31Wherefore I say unto you, All manner of sin and blasphemy
shall be forgiven unto men: but the blasphemy against the Holy Ghost
shall not be forgiven unto men. 32And whosoever speaketh a
word against the Son of man, it shall be forgiven him: but whosoever
speaketh against the Holy Ghost, it shall not be forgiven him, neither
in this world, neither in the world to come. (Matthew 12:31-32, KJV; cf. Mark 3:28-29)
What is "Blasphemy"?
While you may not be asking what blasphemy means, clear definitions are important to a proper understanding of the question and its answer. According to our modern dictionary, "blasphemy" is given as:
blasphemy | ˈblasfəmē |
noun (plural blasphemies)
the act or offense of speaking sacrilegiously about God or sacred things;
profane talk: he was detained on charges of blasphemy | screaming
The Greek word is defined in Strong's Concordance as:
βλασφημία blasphēmía, blas-fay-me'-ah; from G989; vilification (especially against God):—blasphemy, evil speaking, railing.
Essentially, blasphemy has broad application, and, as used in this answer, entails any form of speaking against God, including undermining His character or misrepresenting Him.
Who is the "Holy Spirit"?
Is the Holy Spirit a "person"? While the Bible may not define "person" or its usage, the Bible is clear as to the fact that God is both holy and a spirit.
Exalt the LORD our God, and worship at his holy hill; for the LORD our
God is holy. (Psalm 99:9, KJV)
God is a Spirit: and they that worship him must worship him in spirit
and in truth. (John 4:24, KJV)
God is both holy and a spirit--a "Holy Spirit." If God is a person, and God is a holy spirit (i.e. the "Holy Spirit" is God), it follows that the Holy Spirit is a person, and to speak against God's holy person is the epitome of "blasphemy."
Throughout the Bible, the Holy Spirit is used with respect to the spirit of God, the spirit of the Father, or the spirit of Christ Jesus, in whom the Father dwelt. Because the Father is a spirit, and that spirit was in Christ, the "holy spirit" represents God's own omnipresence, and is not human but divine.
Who is the "Son of Man"?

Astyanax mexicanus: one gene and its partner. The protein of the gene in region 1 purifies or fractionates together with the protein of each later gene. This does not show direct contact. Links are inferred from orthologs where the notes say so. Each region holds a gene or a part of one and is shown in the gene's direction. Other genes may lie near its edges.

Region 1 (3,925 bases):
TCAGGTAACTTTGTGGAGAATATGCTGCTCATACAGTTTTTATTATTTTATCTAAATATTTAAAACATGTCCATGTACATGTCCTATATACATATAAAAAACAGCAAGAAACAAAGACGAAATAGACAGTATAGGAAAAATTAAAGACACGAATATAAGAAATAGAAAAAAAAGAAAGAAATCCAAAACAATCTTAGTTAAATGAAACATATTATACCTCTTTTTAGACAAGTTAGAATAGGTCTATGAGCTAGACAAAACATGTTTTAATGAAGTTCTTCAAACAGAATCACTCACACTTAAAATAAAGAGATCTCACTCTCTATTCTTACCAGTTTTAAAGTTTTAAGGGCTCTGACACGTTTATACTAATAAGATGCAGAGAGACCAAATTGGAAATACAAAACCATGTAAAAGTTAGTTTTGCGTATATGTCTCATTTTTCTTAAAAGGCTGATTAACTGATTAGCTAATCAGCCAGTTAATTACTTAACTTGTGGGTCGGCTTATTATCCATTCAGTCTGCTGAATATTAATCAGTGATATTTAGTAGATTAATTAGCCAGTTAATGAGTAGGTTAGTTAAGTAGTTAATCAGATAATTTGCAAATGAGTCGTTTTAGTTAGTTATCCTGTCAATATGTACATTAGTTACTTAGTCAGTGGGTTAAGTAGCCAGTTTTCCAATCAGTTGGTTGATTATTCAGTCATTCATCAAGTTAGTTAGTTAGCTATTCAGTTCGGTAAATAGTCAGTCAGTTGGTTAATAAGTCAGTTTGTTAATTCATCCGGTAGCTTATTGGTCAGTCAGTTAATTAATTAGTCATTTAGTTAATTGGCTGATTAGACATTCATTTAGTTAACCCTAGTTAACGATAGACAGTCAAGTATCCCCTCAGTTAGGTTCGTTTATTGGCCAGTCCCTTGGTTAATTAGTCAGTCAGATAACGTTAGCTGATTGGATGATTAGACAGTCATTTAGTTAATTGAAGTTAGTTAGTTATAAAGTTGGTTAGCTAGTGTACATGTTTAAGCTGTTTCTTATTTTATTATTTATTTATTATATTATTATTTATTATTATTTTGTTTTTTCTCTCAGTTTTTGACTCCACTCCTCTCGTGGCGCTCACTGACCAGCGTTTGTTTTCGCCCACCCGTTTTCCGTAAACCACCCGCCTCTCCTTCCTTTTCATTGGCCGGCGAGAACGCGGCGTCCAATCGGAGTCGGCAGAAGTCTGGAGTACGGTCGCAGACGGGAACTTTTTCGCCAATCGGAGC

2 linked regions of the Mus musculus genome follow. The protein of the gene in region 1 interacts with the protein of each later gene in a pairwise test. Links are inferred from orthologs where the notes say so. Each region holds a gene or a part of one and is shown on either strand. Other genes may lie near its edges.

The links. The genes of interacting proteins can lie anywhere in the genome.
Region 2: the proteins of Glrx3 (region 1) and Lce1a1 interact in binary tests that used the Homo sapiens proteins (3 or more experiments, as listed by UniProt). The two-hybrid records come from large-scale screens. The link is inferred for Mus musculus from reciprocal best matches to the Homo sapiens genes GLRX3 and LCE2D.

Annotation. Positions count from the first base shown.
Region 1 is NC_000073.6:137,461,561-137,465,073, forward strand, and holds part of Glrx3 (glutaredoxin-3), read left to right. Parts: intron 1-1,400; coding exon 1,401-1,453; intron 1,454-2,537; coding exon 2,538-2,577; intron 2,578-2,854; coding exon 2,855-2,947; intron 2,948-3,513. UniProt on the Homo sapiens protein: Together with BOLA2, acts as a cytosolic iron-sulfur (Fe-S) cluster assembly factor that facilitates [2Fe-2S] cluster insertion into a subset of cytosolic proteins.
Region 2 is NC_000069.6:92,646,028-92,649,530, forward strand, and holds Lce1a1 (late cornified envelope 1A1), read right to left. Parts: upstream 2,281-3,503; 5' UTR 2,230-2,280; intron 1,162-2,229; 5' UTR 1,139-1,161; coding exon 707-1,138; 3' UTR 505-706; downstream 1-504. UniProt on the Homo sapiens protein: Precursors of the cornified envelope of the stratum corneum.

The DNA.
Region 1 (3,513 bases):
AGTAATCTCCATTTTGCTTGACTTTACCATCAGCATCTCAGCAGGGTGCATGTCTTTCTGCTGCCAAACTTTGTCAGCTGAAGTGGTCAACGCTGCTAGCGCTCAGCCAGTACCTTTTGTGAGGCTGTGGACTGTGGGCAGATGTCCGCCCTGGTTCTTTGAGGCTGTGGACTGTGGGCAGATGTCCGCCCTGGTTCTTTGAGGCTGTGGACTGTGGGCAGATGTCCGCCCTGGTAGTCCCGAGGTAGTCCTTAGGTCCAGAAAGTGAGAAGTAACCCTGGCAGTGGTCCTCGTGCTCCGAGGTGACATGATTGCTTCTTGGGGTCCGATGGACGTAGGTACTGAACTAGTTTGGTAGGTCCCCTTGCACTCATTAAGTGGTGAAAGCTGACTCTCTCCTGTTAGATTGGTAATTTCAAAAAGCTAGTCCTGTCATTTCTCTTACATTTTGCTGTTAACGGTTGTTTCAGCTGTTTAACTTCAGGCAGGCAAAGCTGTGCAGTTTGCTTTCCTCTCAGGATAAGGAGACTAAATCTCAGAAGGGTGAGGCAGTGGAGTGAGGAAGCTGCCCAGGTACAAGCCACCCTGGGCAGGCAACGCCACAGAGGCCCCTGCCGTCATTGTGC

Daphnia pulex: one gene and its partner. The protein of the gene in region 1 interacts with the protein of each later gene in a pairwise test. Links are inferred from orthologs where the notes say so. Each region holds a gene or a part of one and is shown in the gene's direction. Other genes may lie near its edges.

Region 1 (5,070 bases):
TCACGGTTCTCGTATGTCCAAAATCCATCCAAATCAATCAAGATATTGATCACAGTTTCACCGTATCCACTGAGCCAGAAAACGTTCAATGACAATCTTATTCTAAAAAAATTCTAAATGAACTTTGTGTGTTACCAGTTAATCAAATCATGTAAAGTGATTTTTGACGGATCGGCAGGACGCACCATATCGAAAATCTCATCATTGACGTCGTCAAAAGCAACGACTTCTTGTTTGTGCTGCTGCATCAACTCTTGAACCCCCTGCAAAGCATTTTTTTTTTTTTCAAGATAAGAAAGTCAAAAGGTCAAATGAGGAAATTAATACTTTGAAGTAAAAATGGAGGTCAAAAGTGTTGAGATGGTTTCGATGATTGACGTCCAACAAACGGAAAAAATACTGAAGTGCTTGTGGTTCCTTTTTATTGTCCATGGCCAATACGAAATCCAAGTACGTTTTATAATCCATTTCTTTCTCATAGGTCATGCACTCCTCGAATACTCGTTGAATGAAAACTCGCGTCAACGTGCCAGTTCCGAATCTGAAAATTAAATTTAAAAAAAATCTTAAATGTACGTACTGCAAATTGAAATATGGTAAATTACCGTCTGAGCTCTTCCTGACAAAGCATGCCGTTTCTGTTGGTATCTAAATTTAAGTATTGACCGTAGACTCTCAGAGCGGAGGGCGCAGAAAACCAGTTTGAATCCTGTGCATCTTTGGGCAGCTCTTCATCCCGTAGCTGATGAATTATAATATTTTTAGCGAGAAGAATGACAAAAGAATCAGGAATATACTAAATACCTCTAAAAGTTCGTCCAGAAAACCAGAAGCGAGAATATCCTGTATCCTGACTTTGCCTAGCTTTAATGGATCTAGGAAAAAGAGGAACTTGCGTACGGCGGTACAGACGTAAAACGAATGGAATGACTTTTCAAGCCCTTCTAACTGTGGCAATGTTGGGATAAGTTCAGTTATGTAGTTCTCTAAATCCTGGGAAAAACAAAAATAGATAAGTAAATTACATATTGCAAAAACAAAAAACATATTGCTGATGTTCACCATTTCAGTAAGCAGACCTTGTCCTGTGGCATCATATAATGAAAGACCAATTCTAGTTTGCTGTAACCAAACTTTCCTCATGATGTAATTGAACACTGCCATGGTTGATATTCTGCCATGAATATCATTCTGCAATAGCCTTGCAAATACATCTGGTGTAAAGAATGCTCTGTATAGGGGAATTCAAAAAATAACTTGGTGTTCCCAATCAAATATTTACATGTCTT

Jesus called himself the "son of man."
When Jesus came into the coasts of Caesarea Philippi, he asked his
disciples, saying, Whom do men say that I the Son of man am? (Matthew
This had deep Biblical significance with respect to his identity.
God is not a man, that he should lie; neither the son of man, that he
should repent: hath he said, and shall he not do it? or hath he
spoken, and shall he not make it good? (Numbers 23:19, KJV)
And also the Strength of Israel will not lie nor repent: for he is not
a man, that he should repent. (1 Samuel 15:29, KJV)
What is Jesus Saying?
Jesus said that if one were to speak against the "son of man," it would be forgiven. Since Jesus was himself the "son of man," speaking against Jesus can be forgiven.
But to speak against the Holy Spirit is to speak, not against a mere man, but against God Himself. This, according to Jesus, is not forgiven.
Applications to Trinitarianism / Nontrinitarianism
As shown above, the Bible is clear that God is not a man. It is also clear that Jesus is a man. Anytime that a man speaks as if he were God, this is reckoned as blasphemy. The Jews, for example, accused Jesus of blasphemy for this very reason.
32Jesus answered them, Many good works have I shewed you
from my Father; for which of those works do ye stone me?
33The Jews answered him, saying, For a good work we stone
thee not; but for blasphemy; and because that thou, being a man,
makest thyself God. (John 10:32-33, KJV)
The Jews were looking at Jesus' humanity, not recognizing the Divinity within him, which was speaking through him. When Jesus forgave sins, for example, it was not his humanity speaking--but the Spirit of God within him who gave him the words.
It is blasphemy for a man to speak as God. But Jesus did not do this. He spoke for God, not as if he were himself God. He never claimed to be God. He stated plainly that he spoke the Father's words, because the Father dwelt in him.
For I have not spoken of myself; but the Father which sent me, he gave
me a commandment, what I should say, and what I should speak. (John
Believest thou not that I am in the Father, and the Father in me? the
words that I speak unto you I speak not of myself: but the Father that
dwelleth in me, he doeth the works. (John 14:10, KJV)
If it is blasphemy for a man to say he is God, or to attempt to speak as if he were God, it is also blasphemy to speak as if another man were God. To call any man God, when God says He is not a man, is blasphemy.
"God the Son": Trinitarians have a "God the Son" to whom they give homage. This "God" is never mentioned in the Bible. The expression "God the Son" exists nowhere in the scriptures. God says He is not the "son of man"--whereas Jesus, whom Trinitarians call "God the Son," says he is the "son of man." In this, they essentially call God a liar, saying that God is the "son of man" even though God claims otherwise. This is the epitome of blasphemy.
To avoid blasphemy, one must not misrepresent God. God says He is not a man, and that He is not the son of man. If one portrays God as having lied in saying these things, one blasphemes.
"God the Holy Spirit": Further, Jesus taught that the Father is "the only true God" (see John 17:1-3). If one claims that the "Holy Spirit" is another "true God," other than the Father (as Trinitarians believe), then one likewise misrepresents God, and blasphemes.
Nontrinitarians are clear of this blasphemy, because they accept God's words at face value. God says what He means, and He means what He says.